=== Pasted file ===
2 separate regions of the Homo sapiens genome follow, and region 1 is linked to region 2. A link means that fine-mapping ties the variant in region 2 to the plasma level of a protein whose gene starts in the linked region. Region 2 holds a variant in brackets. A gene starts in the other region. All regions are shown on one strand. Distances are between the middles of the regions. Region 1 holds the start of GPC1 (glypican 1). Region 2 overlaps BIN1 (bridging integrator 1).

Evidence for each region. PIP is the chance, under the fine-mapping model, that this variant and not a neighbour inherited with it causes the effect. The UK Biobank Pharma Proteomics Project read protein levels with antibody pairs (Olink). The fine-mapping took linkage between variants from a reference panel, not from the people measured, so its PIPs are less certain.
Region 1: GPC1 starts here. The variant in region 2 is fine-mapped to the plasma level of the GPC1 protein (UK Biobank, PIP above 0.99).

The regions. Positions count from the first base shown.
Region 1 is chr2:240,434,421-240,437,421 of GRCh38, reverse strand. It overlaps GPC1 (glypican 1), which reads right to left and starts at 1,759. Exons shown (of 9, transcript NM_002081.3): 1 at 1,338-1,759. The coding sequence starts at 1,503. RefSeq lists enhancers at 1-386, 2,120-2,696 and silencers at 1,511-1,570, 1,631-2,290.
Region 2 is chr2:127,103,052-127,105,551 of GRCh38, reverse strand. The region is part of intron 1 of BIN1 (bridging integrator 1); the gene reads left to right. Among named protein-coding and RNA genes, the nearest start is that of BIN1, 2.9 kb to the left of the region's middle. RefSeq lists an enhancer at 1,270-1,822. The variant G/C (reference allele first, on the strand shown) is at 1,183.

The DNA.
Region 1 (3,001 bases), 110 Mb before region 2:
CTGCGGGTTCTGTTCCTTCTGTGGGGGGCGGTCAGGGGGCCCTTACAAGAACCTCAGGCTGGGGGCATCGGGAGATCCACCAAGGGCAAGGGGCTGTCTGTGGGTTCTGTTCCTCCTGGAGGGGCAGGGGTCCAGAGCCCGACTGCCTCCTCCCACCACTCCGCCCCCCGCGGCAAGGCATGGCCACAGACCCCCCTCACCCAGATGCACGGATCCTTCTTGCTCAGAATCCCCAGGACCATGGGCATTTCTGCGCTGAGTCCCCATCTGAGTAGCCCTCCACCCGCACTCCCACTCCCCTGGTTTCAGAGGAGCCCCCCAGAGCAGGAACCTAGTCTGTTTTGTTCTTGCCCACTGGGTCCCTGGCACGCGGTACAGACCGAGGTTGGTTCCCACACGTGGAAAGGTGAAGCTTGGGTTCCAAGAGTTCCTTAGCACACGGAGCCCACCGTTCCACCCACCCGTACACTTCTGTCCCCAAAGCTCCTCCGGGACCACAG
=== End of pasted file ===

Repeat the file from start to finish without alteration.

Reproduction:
2 separate regions of the Homo sapiens genome follow, and region 1 is linked to region 2. A link means that fine-mapping ties the variant in region 2 to the plasma level of a protein whose gene starts in the linked region. Region 2 holds a variant in brackets. A gene starts in the other region. All regions are shown on one strand. Distances are between the middles of the regions. Region 1 holds the start of GPC1 (glypican 1). Region 2 overlaps BIN1 (bridging integrator 1).

Evidence for each region. PIP is the chance, under the fine-mapping model, that this variant and not a neighbour inherited with it causes the effect. The UK Biobank Pharma Proteomics Project read protein levels with antibody pairs (Olink). The fine-mapping took linkage between variants from a reference panel, not from the people measured, so its PIPs are less certain.
Region 1: GPC1 starts here. The variant in region 2 is fine-mapped to the plasma level of the GPC1 protein (UK Biobank, PIP above 0.99).

The regions. Positions count from the first base shown.
Region 1 is chr2:240,434,421-240,437,421 of GRCh38, reverse strand. It overlaps GPC1 (glypican 1), which reads right to left and starts at 1,759. Exons shown (of 9, transcript NM_002081.3): 1 at 1,338-1,759. The coding sequence starts at 1,503. RefSeq lists enhancers at 1-386, 2,120-2,696 and silencers at 1,511-1,570, 1,631-2,290.
Region 2 is chr2:127,103,052-127,105,551 of GRCh38, reverse strand. The region is part of intron 1 of BIN1 (bridging integrator 1); the gene reads left to right. Among named protein-coding and RNA genes, the nearest start is that of BIN1, 2.9 kb to the left of the region's middle. RefSeq lists an enhancer at 1,270-1,822. The variant G/C (reference allele first, on the strand shown) is at 1,183.

The DNA.
Region 1 (3,001 bases), 110 Mb before region 2:
CTGCGGGTTCTGTTCCTTCTGTGGGGGGCGGTCAGGGGGCCCTTACAAGAACCTCAGGCTGGGGGCATCGGGAGATCCACCAAGGGCAAGGGGCTGTCTGTGGGTTCTGTTCCTCCTGGAGGGGCAGGGGTCCAGAGCCCGACTGCCTCCTCCCACCACTCCGCCCCCCGCGGCAAGGCATGGCCACAGACCCCCCTCACCCAGATGCACGGATCCTTCTTGCTCAGAATCCCCAGGACCATGGGCATTTCTGCGCTGAGTCCCCATCTGAGTAGCCCTCCACCCGCACTCCCACTCCCCTGGTTTCAGAGGAGCCCCCCAGAGCAGGAACCTAGTCTGTTTTGTTCTTGCCCACTGGGTCCCTGGCACGCGGTACAGACCGAGGTTGGTTCCCACACGTGGAAAGGTGAAGCTTGGGTTCCAAGAGTTCCTTAGCACACGGAGCCCACCGTTCCACCCACCCGTACACTTCTGTCCCCAAAGCTCCTCCGGGACCACAG